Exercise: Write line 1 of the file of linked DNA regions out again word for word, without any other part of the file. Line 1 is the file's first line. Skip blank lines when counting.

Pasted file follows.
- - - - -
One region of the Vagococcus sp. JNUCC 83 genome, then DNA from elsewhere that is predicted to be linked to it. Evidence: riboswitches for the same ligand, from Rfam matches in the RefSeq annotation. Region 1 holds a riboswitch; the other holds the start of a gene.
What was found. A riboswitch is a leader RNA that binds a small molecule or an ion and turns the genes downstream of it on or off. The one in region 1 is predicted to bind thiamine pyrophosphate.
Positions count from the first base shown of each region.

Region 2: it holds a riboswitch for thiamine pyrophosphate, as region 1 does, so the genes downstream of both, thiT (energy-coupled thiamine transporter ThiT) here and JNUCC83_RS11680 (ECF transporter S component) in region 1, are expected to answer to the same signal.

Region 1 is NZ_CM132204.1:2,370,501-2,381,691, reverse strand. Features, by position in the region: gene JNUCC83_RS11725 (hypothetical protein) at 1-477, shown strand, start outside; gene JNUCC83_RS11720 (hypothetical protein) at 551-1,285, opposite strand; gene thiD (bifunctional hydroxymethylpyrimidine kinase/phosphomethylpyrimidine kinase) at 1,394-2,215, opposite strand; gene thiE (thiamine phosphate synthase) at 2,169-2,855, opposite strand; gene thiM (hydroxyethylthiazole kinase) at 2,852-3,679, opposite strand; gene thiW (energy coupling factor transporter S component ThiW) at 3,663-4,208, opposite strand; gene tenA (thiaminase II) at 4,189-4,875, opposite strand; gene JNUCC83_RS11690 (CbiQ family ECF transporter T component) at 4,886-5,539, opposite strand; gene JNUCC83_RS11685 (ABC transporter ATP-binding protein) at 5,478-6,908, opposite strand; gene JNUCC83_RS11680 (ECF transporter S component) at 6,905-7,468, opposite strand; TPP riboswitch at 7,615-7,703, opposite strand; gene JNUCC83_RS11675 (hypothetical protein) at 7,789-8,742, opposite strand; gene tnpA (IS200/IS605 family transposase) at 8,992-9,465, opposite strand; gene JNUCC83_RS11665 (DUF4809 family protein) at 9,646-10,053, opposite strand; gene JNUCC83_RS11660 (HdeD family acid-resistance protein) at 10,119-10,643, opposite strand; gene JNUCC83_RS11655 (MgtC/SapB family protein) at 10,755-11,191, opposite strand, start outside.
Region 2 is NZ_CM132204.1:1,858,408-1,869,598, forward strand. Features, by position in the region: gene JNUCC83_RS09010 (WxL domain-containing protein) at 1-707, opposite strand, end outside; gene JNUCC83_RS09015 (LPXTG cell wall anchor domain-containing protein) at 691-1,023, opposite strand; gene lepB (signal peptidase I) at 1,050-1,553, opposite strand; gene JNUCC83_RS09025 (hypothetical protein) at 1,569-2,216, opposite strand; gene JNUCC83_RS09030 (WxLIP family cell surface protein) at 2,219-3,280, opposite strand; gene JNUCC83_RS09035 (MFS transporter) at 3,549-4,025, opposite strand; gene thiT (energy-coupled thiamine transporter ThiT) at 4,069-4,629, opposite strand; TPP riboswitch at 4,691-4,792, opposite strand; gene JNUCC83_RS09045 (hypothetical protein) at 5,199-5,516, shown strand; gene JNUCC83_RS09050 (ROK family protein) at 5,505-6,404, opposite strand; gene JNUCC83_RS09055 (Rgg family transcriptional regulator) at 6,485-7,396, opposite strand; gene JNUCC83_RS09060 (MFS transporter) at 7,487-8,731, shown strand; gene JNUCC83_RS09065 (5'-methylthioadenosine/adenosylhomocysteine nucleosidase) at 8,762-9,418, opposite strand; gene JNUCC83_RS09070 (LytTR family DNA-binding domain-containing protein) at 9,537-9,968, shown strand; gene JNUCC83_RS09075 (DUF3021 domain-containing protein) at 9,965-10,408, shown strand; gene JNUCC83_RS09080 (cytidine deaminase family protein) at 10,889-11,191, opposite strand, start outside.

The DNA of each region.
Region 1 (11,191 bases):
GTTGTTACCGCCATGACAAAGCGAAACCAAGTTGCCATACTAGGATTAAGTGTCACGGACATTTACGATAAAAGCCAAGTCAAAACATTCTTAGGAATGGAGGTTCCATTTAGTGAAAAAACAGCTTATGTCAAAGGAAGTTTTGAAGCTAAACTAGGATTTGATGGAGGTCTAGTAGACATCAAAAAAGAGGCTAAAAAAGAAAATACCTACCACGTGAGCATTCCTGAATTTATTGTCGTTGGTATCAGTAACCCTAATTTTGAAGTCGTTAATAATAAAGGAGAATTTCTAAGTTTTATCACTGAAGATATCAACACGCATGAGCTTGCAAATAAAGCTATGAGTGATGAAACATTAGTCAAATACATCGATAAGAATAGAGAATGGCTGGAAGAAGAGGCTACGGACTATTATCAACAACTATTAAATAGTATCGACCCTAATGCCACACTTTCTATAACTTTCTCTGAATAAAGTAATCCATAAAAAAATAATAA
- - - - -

One region of the Vagococcus sp. JNUCC 83 genome, then DNA from elsewhere that is predicted to be linked to it. Evidence: riboswitches for the same ligand, from Rfam matches in the RefSeq annotation. Region 1 holds a riboswitch; the other holds the start of a gene.